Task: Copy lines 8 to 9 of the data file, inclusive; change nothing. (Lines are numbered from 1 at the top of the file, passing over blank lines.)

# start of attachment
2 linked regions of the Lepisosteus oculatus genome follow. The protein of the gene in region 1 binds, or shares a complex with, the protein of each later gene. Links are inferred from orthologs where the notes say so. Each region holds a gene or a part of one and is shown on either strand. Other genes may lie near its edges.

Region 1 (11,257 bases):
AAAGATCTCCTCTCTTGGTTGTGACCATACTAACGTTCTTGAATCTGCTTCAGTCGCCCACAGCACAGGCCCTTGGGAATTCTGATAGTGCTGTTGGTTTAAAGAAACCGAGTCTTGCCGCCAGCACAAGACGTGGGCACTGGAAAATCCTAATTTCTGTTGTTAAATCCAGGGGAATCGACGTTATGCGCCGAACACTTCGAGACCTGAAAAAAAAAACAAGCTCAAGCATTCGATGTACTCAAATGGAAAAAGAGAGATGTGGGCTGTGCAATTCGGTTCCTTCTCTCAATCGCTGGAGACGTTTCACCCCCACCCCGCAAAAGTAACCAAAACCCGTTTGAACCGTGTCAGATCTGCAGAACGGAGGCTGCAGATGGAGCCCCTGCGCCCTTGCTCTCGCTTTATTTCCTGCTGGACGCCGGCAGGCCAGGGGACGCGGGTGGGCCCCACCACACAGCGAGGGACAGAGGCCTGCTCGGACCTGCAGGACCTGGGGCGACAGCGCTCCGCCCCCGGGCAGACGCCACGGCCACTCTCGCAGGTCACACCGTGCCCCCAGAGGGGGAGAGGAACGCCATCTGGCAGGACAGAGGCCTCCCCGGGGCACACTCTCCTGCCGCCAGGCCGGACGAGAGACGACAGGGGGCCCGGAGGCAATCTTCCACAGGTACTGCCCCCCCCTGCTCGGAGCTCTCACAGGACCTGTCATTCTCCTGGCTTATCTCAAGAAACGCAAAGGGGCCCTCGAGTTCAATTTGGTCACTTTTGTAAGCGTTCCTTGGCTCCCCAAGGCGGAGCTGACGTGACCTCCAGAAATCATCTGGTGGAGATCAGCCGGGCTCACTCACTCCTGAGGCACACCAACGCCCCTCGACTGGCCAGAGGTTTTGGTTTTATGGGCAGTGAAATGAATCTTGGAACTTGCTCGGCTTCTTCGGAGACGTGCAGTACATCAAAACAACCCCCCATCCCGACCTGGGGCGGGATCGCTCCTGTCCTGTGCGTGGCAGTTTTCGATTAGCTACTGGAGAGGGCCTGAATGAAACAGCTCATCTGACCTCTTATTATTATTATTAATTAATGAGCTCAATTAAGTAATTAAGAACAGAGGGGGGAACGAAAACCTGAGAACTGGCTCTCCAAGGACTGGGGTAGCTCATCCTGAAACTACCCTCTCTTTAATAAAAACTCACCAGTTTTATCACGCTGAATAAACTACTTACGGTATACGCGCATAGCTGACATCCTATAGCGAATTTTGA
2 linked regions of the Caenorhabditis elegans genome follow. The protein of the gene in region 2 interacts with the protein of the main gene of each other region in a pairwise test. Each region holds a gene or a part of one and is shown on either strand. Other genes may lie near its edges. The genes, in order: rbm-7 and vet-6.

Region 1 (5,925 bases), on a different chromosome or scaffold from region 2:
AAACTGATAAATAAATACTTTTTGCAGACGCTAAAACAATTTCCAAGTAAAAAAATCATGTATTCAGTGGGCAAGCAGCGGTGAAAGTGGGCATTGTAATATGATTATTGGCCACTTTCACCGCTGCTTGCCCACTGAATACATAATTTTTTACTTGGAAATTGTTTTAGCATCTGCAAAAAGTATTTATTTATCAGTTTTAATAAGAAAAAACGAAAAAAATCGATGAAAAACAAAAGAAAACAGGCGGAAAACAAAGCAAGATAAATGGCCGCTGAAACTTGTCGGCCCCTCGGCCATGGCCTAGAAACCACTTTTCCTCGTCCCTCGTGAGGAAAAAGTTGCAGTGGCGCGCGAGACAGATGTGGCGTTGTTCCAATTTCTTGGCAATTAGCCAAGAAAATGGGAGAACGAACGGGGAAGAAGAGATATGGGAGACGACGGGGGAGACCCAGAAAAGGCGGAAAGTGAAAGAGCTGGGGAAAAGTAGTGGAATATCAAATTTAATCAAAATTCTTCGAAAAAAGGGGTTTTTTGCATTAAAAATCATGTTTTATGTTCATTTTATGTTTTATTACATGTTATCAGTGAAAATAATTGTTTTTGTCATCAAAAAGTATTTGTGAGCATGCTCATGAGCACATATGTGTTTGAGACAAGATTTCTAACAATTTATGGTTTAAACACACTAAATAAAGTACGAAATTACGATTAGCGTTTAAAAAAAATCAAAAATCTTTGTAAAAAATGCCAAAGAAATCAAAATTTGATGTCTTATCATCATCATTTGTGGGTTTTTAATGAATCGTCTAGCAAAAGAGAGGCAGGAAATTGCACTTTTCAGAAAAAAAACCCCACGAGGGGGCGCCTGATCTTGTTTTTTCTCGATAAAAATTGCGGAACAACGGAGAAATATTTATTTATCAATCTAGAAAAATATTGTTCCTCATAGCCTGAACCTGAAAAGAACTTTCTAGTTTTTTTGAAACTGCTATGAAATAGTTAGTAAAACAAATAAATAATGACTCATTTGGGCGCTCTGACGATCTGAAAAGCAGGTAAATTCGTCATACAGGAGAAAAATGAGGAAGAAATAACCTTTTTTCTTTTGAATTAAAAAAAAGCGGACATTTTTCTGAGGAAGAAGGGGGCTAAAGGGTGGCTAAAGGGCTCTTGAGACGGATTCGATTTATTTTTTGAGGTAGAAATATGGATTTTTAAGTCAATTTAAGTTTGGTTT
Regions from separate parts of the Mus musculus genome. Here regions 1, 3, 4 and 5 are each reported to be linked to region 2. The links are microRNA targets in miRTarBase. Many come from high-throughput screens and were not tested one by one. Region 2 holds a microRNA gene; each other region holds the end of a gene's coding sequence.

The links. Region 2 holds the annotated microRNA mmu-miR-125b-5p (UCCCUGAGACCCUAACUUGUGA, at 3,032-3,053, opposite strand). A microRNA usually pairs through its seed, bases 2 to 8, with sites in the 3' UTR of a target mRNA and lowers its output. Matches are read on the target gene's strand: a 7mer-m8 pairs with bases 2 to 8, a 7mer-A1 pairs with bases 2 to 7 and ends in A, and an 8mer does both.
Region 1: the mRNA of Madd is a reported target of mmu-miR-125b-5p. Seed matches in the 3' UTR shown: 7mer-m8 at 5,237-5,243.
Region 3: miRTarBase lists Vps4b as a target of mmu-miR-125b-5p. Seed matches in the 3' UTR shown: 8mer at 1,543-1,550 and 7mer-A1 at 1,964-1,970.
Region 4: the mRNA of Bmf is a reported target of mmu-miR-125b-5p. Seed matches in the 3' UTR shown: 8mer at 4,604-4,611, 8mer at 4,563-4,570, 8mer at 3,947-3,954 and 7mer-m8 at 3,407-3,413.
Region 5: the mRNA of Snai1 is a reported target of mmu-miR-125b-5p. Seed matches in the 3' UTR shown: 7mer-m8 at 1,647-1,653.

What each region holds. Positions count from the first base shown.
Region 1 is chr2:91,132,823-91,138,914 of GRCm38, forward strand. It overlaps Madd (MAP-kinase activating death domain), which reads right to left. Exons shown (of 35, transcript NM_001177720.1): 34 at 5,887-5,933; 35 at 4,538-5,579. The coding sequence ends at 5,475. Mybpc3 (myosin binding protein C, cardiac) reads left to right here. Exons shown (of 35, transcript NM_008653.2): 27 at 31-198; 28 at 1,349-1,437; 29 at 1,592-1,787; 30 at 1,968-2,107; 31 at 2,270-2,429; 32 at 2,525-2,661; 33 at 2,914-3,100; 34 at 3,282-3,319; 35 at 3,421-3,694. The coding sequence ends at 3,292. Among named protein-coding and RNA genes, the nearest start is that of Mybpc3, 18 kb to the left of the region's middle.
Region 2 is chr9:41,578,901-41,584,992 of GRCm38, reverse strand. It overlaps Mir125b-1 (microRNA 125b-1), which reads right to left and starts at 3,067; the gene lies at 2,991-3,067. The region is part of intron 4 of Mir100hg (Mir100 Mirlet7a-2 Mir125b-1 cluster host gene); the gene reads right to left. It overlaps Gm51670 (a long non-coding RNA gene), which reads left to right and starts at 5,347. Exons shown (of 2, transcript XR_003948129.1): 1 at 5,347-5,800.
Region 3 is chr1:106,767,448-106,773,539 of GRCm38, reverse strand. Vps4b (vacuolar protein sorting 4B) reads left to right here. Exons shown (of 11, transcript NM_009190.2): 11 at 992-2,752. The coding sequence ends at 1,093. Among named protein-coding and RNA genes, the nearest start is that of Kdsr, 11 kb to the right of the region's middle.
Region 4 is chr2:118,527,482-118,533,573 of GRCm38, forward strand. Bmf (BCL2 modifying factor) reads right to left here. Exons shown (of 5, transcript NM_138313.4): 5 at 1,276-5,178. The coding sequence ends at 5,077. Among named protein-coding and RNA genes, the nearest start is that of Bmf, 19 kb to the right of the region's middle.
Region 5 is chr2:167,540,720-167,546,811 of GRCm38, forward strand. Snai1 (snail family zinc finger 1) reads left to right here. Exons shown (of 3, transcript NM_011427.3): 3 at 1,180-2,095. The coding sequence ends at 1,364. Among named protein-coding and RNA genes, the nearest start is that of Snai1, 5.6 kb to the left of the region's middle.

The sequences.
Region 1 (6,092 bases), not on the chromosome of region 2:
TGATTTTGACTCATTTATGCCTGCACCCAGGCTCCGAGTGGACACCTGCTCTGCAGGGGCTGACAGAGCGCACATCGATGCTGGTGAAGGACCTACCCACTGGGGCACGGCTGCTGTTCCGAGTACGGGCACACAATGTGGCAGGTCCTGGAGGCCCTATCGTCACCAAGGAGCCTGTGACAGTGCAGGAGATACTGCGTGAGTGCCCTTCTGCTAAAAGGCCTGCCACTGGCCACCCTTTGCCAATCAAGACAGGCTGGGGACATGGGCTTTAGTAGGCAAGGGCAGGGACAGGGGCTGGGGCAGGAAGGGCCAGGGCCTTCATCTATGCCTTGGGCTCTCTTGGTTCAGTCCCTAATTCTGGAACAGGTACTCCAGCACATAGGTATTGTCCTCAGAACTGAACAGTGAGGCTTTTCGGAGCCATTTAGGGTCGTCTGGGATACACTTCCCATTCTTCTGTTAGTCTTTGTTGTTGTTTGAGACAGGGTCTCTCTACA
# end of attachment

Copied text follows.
The links. Region 2 holds the annotated microRNA mmu-miR-125b-5p (UCCCUGAGACCCUAACUUGUGA, at 3,032-3,053, opposite strand). A microRNA usually pairs through its seed, bases 2 to 8, with sites in the 3' UTR of a target mRNA and lowers its output. Matches are read on the target gene's strand: a 7mer-m8 pairs with bases 2 to 8, a 7mer-A1 pairs with bases 2 to 7 and ends in A, and an 8mer does both.
Region 1: the mRNA of Madd is a reported target of mmu-miR-125b-5p. Seed matches in the 3' UTR shown: 7mer-m8 at 5,237-5,243.